Monday, January 10, 2011

Workout Log Jan 2-8

Sun: 8 miles slow, swim workout
Mon: 8.5 miles slow, short bike
Tues: 5 miles slow, swim workout, pm: 1.5 miles
Wed: 9 miles slow
Thurs: 9.5 miles slow, swim workout (5 x 150 meters)
Fri: 3 miles, then 15 x .2 miles under 7 min pace, 2 mile cooldown (8.5 miles total)
Sat: 3 miles slow pm: swim (5 x 150 meters)

Total for the week= 53 miles

Despite a slight hamstring problem (caused by stretching) I was able to get in several easy runs. Finally on Friday I felt able to do something other than slow jogging. I found a .2 mile clear stretch of back road near my house (most back roads are snow and ice covered). Despite 3 degrees F in the early morning I did 15 x .2 mile with about 30 sec recovery- I didn't time them - too cold to check the watch! I did peek at the GPS and noticed that most of the time my speed hit 6:40s, enough to wake up some muscle fibers that have not been used for a while!

This wasn't a great week, but not a bad one either- when you run very slow you spend more time on your feet. It's almost like altitude training- you can get very fit (endurance)with high volume slow running but you won't run fast until you get back into doing some quality.

I've gotten back into the pool hoping to make up for the lack of intensity with some quality anaerobic work- it will take a couple of weeks to get back some of the upper body fitness I've lost so I can hold the intensity.

Saturday, January 8, 2011

Ryan Hall Carries His Arms Too Low

Compare Ryan's arm carriage in this video to the one below of his American record half marathon performance in 2007. I see a clear difference in the angle at the elbow and his hands are now consistently swinging below hip level. Unfortunately, the quality of the American record video isn't the greatest, and the soundtrack is even worse, but you can clearly see that his elbows are breaking 90 degrees and his hands are consistently held higher.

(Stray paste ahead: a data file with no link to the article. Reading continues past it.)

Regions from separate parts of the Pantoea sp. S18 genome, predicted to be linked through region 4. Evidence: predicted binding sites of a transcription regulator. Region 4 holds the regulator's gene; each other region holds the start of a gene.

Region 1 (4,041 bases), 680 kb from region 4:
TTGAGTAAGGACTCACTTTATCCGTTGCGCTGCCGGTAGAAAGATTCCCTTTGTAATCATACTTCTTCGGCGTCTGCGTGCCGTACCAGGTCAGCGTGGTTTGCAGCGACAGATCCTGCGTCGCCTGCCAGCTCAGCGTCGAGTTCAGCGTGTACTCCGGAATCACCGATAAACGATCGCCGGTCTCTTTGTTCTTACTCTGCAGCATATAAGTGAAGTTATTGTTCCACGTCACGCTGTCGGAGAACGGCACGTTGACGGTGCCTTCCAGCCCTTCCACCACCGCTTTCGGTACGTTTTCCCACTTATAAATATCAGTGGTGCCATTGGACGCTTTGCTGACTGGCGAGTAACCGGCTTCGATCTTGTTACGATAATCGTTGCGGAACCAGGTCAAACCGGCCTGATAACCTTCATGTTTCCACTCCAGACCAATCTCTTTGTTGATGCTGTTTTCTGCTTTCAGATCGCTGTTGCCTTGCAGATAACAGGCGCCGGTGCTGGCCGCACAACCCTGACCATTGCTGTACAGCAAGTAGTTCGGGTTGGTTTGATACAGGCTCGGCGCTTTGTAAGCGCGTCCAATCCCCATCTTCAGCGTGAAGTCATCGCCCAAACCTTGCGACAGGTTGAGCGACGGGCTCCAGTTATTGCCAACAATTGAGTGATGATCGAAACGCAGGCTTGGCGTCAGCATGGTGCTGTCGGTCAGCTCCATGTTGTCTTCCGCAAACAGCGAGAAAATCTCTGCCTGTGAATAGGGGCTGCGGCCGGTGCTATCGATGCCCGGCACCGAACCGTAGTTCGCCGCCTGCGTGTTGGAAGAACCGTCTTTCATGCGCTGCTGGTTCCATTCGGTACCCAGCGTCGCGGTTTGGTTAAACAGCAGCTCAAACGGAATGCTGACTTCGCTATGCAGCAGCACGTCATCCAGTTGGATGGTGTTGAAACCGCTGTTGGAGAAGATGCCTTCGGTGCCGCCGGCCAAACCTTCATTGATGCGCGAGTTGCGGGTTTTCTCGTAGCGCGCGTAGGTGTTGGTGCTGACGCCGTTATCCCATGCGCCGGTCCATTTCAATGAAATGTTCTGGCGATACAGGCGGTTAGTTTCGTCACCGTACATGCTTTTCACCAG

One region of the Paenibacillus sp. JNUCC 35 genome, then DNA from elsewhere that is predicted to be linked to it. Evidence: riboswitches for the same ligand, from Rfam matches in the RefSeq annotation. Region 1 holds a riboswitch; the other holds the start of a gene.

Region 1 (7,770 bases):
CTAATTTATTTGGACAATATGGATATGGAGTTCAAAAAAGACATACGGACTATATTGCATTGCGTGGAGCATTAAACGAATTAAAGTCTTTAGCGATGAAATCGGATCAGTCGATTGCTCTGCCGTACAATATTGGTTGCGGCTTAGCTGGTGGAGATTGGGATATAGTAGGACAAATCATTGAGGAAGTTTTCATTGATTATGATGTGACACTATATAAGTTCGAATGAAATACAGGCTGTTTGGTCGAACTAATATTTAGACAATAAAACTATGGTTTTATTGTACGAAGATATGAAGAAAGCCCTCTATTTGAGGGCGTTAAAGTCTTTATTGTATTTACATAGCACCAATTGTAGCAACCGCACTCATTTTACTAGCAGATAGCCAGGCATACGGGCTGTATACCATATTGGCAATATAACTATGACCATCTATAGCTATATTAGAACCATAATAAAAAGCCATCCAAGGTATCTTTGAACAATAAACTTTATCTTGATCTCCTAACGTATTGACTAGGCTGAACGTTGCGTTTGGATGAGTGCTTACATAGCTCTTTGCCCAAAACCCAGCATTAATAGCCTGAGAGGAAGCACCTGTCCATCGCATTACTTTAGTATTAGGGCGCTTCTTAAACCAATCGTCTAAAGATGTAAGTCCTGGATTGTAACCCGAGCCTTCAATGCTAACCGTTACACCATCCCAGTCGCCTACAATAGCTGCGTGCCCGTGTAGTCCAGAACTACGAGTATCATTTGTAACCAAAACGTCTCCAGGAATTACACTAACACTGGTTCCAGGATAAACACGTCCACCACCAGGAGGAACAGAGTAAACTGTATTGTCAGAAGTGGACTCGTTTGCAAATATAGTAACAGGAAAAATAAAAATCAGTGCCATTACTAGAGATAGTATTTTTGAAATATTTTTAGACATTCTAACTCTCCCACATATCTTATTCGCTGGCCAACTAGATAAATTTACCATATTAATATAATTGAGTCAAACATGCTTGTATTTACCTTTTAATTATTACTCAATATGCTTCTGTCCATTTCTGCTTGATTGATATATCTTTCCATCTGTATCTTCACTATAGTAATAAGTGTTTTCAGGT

I believe a lower arm carriage can make a significant difference in energy cost over 26 miles. According to Coach Roy Benson,
To see how tightening the angle at your elbow will make your arms swing through their range of motion quicker, picture a pendulum like the one in a grandfather clock as it swings back and forth with a counterweight attached. The length of the arc of the pendulum swing will depend on the center of gravity of the pendulum, and that’s determined by the position of the counterweight. The lower the center of gravity, the longer the arc and hence the more time the clock takes to record each swing. Thus, If the clock is too slow, by raising the counterweight, you’ll raise the center of gravity and thus shorten the arc of the swing back and forth. In short, the clock speeds up and runs faster.

I know about this because I have the same bad habit.

In case you are not familiar with Ryan Hall, check out his bio at wikipedia.